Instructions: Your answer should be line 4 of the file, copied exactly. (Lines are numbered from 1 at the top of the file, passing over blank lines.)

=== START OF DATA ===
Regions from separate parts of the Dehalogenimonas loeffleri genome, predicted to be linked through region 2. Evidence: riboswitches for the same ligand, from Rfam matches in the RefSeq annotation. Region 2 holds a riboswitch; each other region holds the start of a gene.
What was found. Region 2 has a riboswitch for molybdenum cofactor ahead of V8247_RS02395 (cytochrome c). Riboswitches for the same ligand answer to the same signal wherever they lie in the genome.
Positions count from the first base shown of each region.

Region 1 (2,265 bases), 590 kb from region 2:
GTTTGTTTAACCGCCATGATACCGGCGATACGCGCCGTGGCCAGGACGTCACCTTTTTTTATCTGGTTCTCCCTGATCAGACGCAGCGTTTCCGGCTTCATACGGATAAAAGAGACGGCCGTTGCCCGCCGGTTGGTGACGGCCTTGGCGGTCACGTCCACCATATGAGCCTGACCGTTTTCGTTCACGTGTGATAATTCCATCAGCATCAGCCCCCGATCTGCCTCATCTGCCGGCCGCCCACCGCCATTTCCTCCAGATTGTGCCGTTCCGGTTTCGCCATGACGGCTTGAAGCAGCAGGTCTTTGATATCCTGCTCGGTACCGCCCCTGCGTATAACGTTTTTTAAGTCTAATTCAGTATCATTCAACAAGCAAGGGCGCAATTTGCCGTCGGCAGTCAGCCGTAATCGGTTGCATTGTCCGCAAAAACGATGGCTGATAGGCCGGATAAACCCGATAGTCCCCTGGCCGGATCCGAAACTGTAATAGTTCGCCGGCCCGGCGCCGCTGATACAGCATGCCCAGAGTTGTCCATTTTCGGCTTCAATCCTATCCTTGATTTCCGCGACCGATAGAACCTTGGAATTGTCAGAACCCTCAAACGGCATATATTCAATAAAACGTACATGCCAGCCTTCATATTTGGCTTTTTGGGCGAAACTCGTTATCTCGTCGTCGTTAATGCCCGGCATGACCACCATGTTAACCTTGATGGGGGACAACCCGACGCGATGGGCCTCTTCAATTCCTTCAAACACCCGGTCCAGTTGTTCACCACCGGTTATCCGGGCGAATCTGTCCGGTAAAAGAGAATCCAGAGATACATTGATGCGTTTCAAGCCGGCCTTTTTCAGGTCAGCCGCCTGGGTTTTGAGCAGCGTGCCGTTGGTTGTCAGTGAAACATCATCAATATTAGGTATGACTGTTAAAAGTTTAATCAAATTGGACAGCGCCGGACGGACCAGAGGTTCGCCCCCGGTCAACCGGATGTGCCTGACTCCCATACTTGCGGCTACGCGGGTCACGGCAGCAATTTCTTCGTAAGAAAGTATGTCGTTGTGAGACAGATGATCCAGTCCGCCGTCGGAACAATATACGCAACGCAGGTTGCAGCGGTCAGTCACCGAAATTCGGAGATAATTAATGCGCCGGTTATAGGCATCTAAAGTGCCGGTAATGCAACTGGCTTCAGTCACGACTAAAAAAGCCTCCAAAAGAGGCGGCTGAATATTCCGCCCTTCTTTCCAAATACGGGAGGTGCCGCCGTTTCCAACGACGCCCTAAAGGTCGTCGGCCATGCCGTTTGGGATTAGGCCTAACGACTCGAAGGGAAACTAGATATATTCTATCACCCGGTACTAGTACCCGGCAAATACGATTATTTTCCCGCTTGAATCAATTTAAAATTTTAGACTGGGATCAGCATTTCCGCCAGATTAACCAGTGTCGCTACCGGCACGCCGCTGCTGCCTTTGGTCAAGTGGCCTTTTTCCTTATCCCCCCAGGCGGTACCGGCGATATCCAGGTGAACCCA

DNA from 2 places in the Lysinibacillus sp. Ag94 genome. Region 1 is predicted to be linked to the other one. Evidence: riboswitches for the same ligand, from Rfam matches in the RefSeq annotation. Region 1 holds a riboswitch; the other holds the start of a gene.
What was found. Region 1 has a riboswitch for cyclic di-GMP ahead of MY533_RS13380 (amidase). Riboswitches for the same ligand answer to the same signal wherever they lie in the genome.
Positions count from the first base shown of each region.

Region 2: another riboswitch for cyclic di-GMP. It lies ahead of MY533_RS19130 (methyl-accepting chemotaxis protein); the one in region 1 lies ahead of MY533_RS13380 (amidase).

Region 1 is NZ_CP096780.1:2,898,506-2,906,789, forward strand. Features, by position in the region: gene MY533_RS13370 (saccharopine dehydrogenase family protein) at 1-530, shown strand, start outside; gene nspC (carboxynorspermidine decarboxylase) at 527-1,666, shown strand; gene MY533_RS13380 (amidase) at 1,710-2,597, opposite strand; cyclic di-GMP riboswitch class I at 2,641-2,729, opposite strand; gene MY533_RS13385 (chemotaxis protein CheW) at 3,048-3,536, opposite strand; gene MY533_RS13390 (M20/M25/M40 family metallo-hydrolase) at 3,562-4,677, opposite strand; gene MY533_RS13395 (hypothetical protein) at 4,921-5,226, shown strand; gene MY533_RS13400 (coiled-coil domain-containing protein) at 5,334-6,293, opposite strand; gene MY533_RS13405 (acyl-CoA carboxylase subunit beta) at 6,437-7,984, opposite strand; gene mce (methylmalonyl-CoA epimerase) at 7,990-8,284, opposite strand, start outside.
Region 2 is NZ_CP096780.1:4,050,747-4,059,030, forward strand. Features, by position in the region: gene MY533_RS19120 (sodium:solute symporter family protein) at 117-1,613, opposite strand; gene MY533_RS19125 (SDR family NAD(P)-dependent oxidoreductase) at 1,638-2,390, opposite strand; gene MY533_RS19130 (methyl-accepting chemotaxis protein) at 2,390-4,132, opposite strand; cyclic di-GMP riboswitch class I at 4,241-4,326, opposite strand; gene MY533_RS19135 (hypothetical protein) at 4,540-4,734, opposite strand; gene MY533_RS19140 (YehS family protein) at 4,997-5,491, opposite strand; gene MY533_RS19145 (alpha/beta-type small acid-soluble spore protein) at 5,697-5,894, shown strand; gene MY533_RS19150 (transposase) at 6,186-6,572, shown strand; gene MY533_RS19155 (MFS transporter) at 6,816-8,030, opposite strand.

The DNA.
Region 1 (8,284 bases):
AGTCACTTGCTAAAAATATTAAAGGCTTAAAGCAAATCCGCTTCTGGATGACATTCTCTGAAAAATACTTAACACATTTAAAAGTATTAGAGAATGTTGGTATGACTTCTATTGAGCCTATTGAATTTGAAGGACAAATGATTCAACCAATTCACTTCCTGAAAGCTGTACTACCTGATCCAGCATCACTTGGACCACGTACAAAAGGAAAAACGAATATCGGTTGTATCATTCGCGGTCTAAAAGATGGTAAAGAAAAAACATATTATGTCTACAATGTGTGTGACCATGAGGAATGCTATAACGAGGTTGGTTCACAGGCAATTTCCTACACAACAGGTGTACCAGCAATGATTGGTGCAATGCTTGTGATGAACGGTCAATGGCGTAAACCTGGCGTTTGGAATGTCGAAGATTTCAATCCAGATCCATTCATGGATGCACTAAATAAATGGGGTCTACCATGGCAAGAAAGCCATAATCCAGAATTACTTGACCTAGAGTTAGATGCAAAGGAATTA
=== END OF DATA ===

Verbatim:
Region 1 (2,265 bases), 590 kb from region 2: